CloudPro recently likened Amazon Web Services to being 'Like IBM in the 80s', but in our opinion people like to attack Amazon Web Services (AWS) because of their leading position in the market.
We shifted our endpoint management service into the AWS cloud after assessing multiple cloud hosting platforms. We looked at a number of different providers including Microsoft Azure and Rackspace, but we ultimately went with AWS on the basis of their existing offering and aggressive roadmap.
We've been up and running since 2008 and have been really happy with their service. AWS have had their problems but certainly no more than anyone else, and by planning for failure of individual systems when designing your cloud infrastructure it is possible to minimise or even eliminate disruptions.
We host in multiple AWS regions, so even if one of those AWS regions broke down we wouldn't have problems. People like to make a lot of noise when there is a problem with AWS, and yes it does affect people, but all of our experiences and investigations of other platforms show that AWS is better. There is a lot of criticism but that is what comes with being number one – people like to throw stones when they can.
A problem many organisations have when moving to the cloud, whether it be Azure or AWS, is that they have forklifted their existing solution into the cloud and that doesn't really work; if you've got an existing solution running against 10 servers in a data centre and you decide to host it in the cloud, it is not simply about taking that solution as it is currently designed and architected and then hosting it within the cloud. The organisation has to specifically architect the solution to fit within the cloud, so that in the event of any of the infrastructure failing you can shield your customers from that.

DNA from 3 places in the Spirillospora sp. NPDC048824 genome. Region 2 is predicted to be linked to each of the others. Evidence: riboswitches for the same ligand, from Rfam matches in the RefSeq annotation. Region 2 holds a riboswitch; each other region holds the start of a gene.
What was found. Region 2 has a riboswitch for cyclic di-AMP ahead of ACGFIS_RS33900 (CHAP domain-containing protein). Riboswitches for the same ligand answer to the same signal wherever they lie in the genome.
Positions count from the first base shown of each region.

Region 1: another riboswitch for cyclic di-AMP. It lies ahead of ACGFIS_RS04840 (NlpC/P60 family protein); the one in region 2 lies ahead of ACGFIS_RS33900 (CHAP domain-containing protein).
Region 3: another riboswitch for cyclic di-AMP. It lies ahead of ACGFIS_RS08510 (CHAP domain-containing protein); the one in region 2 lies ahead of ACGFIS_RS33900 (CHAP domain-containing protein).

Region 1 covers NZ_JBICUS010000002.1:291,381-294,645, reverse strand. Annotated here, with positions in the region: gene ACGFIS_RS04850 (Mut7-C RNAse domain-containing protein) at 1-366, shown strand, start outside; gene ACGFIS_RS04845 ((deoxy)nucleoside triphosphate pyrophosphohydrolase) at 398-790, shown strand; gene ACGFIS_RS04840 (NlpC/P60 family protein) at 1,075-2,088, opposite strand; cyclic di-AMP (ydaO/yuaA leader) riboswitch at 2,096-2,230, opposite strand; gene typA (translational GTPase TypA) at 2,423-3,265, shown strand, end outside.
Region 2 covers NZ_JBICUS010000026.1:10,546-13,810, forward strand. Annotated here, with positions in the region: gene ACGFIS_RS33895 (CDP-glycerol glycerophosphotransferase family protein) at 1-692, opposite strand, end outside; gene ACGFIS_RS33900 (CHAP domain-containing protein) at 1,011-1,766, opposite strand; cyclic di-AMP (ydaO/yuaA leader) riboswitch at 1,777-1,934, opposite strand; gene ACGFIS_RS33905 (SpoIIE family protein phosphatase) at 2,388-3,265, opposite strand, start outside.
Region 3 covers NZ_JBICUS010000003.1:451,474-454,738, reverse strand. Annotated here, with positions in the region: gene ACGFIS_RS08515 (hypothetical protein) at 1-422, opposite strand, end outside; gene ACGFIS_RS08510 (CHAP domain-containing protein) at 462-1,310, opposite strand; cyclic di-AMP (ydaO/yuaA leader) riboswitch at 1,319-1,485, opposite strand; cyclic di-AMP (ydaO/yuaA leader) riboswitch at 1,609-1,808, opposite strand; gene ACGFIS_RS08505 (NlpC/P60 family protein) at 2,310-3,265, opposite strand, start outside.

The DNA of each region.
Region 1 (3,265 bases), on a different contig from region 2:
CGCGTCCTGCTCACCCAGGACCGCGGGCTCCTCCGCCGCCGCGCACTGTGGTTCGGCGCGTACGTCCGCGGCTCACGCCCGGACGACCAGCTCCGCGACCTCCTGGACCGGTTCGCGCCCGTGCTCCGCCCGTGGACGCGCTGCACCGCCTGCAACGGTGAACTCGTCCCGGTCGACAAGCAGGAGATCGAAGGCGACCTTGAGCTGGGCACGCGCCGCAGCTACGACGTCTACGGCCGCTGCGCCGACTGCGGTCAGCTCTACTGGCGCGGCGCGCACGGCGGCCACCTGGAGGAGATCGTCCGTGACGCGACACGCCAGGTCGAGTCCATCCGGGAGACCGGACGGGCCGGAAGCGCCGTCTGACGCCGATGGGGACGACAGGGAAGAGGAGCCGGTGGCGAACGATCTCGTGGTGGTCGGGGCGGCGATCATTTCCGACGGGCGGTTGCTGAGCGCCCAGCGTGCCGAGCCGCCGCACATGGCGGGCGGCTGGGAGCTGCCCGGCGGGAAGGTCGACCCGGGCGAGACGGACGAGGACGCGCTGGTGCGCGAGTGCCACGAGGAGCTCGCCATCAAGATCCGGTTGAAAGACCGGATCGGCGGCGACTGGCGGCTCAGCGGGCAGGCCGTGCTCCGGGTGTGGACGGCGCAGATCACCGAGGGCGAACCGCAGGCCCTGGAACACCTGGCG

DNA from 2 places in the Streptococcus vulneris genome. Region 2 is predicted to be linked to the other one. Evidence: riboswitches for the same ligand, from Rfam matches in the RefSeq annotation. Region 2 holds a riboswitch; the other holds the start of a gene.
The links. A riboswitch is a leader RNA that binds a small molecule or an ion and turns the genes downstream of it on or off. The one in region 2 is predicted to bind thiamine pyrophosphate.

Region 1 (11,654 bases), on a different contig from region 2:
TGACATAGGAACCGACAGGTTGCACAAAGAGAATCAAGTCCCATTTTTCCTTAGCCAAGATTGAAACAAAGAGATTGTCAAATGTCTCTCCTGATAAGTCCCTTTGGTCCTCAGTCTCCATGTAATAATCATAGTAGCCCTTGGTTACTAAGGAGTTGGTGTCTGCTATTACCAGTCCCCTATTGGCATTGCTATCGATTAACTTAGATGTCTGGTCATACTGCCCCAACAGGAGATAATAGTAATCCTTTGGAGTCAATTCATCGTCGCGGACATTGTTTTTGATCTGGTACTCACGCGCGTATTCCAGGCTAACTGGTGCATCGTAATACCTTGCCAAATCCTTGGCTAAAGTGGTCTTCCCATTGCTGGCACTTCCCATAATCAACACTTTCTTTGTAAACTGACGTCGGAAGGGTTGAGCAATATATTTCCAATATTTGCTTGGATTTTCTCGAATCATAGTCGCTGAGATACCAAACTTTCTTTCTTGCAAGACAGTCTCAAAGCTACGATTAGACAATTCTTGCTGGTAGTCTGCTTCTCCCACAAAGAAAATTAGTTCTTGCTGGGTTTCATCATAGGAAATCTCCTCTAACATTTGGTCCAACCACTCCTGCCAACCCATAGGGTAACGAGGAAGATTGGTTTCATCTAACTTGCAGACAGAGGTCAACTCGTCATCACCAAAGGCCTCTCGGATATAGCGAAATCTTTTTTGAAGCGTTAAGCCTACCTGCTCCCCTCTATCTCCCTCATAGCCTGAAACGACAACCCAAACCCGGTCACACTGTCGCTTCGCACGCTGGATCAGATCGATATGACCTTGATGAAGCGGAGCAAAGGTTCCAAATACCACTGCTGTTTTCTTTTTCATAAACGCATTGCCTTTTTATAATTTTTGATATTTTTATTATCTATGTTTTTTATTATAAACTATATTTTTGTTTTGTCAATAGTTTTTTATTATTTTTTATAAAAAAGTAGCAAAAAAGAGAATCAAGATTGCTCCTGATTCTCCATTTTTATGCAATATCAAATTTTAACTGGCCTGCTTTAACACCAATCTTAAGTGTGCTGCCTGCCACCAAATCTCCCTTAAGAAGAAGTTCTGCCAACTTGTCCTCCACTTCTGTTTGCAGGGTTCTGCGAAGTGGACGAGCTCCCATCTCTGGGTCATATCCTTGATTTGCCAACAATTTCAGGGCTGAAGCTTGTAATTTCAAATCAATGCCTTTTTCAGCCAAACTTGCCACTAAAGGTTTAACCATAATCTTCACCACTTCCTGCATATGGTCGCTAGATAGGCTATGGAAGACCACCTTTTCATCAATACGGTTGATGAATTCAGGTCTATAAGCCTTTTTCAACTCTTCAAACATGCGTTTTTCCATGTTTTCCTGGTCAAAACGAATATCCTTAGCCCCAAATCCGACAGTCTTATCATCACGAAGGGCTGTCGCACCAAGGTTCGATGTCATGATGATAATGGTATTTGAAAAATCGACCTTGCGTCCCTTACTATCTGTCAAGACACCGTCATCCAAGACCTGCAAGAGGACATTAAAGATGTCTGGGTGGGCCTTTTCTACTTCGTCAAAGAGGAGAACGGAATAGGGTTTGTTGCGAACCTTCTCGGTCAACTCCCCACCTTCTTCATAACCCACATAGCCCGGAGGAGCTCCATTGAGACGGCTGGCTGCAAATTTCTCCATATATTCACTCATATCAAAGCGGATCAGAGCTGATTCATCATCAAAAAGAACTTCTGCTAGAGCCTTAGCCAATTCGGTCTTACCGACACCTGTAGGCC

Our long-term vision is to bring simple, affordable, scalable IT management software to the masses. The scale, coverage and efficiency of AWS allow us to deliver a service globally, over the Internet, offering functionality to organisations for which IT management has previously been commercially and technically non-viable.
The scale, reach and economy of AWS means we have the opportunity to be flexible as the company, and the device estate that we manage, grows. We have computing power at our finger tips that pre-AWS was the preserve of multi-nationals. With AWS we have no capital investment in infrastructure, no step changes in cost as we take on more customers.
In fact, quite the opposite – with the regular price reductions we see from AWS, the ongoing improvements in how we can optimise our technology for the infrastructure plus the ability to reserve instances and play the AWS spot markets, we continually reduce our variable cost per device served. To our investors this seems almost magical; that as we grow not only does our primary variable cost – of serving and supporting devices running the CentraStage agent – keep falling, but our AWS costs are entirely linear. For our investors AWS is quite simply pivotal to our value proposition, our business model and to our ability to build shareholder value.
Ian van Reenen is CTO and co-founder of CentraStage, the cloud-based device management solution.